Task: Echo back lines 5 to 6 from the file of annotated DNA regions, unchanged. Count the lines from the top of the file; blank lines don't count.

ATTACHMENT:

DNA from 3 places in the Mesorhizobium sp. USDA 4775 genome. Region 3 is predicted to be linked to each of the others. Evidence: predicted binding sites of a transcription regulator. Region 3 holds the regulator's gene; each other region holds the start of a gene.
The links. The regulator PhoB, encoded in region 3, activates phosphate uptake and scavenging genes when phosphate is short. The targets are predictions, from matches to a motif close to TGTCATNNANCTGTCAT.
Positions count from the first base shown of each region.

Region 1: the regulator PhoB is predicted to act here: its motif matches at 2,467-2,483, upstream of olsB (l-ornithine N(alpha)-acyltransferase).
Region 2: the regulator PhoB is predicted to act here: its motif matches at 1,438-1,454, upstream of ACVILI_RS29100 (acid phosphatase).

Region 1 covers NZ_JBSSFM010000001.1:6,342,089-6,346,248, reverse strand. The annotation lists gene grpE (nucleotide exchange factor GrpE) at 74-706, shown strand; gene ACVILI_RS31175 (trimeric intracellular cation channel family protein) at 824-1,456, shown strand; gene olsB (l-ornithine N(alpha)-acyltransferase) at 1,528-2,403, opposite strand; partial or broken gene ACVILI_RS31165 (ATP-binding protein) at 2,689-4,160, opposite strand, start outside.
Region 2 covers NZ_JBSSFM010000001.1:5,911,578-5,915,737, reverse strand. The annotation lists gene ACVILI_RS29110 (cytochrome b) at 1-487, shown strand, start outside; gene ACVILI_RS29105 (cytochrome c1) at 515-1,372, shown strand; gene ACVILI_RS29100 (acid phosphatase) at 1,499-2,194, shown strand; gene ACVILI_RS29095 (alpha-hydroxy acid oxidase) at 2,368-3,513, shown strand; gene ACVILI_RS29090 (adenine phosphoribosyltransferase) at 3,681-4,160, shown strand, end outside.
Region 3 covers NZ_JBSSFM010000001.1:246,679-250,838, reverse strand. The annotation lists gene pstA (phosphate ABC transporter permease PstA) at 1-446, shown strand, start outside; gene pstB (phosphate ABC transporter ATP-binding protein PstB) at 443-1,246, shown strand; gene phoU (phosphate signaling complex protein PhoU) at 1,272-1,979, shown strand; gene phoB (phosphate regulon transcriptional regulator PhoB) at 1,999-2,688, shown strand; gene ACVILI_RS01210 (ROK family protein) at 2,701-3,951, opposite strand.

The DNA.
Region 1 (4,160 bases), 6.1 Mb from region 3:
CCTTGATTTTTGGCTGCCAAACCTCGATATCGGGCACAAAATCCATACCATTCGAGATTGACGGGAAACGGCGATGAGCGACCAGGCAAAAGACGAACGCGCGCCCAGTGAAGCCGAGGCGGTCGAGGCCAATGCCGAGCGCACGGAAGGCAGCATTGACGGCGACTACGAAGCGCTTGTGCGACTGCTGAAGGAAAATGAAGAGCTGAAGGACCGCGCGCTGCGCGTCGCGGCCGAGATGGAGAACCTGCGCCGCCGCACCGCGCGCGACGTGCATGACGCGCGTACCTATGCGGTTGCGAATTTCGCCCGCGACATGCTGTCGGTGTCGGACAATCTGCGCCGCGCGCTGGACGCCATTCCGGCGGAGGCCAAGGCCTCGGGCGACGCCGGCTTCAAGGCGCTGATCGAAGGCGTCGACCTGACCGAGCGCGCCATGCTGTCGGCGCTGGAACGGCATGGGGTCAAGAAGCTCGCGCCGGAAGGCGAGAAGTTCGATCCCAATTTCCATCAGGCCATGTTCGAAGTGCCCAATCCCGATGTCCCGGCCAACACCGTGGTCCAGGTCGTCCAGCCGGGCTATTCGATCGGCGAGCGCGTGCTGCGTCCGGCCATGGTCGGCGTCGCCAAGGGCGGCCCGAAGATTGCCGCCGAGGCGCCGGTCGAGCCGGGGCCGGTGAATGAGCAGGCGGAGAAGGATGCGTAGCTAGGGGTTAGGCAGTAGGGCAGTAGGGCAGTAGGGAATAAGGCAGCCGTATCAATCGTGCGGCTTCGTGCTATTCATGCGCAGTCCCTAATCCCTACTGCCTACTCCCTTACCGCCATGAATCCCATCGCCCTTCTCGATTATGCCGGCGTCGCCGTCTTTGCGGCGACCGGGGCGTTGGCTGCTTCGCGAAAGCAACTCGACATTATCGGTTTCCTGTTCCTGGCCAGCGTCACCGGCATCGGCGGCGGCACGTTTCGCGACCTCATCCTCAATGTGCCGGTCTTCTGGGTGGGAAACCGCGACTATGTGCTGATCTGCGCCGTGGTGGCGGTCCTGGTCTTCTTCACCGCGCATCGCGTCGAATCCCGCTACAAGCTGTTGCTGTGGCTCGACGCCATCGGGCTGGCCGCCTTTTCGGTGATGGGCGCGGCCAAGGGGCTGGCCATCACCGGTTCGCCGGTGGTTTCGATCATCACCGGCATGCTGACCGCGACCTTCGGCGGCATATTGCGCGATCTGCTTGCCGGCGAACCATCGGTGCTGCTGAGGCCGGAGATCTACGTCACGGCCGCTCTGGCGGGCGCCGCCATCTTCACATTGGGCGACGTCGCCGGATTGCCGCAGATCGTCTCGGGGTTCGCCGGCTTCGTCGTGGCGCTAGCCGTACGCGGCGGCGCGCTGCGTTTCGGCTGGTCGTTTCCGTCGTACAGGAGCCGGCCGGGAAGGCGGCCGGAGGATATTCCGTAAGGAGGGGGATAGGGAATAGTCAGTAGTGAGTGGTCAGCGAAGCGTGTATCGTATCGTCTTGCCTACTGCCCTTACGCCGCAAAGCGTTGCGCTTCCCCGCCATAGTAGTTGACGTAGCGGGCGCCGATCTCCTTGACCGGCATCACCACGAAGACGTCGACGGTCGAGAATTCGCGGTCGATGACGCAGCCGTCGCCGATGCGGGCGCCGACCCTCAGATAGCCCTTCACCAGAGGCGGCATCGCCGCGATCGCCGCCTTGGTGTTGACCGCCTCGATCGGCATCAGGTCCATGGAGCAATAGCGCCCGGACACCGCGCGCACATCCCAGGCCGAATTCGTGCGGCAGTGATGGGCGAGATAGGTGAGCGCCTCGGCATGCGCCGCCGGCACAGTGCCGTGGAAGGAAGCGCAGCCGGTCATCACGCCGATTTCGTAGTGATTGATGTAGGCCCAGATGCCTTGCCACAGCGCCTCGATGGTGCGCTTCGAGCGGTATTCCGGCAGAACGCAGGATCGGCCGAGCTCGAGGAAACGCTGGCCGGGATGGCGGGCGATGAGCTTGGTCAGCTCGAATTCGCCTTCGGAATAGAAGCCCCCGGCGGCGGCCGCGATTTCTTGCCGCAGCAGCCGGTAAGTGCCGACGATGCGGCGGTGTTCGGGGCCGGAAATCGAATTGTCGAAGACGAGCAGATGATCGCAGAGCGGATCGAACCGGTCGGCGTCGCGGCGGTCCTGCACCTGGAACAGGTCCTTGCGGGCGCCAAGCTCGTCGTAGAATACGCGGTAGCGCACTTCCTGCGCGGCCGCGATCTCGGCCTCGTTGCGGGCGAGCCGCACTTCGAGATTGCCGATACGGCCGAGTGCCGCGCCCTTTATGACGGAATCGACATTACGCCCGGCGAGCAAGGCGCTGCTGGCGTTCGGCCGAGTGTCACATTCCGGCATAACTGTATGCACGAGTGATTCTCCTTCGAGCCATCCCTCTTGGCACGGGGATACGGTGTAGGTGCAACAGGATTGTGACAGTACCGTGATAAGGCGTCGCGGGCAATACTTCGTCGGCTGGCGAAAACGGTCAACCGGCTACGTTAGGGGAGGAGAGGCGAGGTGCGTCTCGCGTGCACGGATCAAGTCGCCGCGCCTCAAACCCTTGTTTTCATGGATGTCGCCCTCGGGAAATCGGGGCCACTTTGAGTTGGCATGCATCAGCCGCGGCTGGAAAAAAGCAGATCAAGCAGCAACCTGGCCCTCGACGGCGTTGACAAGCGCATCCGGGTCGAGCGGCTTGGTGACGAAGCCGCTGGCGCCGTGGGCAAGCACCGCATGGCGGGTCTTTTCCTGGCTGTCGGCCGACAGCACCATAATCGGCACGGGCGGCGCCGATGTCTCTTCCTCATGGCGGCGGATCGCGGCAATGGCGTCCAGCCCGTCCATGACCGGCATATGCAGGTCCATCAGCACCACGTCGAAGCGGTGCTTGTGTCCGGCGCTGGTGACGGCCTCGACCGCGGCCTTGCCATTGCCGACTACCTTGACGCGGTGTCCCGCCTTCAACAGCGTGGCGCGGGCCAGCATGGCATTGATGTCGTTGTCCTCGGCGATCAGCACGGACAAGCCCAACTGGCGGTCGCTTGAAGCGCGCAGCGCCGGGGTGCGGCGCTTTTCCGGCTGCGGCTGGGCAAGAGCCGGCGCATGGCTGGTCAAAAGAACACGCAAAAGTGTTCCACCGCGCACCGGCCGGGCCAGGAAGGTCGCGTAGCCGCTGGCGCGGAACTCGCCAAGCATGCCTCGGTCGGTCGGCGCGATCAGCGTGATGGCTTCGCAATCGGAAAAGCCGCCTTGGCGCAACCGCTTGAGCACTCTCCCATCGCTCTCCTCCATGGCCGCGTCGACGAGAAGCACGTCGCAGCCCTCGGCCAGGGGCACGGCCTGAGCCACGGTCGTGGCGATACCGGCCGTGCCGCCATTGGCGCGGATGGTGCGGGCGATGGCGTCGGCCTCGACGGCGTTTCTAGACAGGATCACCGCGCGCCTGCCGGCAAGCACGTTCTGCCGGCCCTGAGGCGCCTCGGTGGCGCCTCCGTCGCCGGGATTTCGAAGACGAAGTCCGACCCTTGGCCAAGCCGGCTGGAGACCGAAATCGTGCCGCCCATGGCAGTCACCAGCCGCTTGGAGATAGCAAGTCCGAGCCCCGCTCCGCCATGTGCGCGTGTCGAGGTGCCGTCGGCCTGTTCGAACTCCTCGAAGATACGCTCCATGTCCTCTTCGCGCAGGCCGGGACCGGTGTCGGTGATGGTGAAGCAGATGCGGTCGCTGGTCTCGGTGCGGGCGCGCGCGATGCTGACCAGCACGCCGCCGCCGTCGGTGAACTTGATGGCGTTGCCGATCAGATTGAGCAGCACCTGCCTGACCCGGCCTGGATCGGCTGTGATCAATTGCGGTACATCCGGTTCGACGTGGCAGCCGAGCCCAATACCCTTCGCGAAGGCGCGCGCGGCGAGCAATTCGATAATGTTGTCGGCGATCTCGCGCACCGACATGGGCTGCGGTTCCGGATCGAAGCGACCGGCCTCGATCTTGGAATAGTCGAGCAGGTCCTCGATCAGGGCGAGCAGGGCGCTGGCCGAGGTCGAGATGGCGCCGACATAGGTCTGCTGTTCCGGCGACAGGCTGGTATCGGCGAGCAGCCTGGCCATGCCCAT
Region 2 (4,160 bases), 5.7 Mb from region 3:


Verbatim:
Region 2: the regulator PhoB is predicted to act here: its motif matches at 1,438-1,454, upstream of ACVILI_RS29100 (acid phosphatase).

Region 1 covers NZ_JBSSFM010000001.1:6,342,089-6,346,248, reverse strand. The annotation lists gene grpE (nucleotide exchange factor GrpE) at 74-706, shown strand; gene ACVILI_RS31175 (trimeric intracellular cation channel family protein) at 824-1,456, shown strand; gene olsB (l-ornithine N(alpha)-acyltransferase) at 1,528-2,403, opposite strand; partial or broken gene ACVILI_RS31165 (ATP-binding protein) at 2,689-4,160, opposite strand, start outside.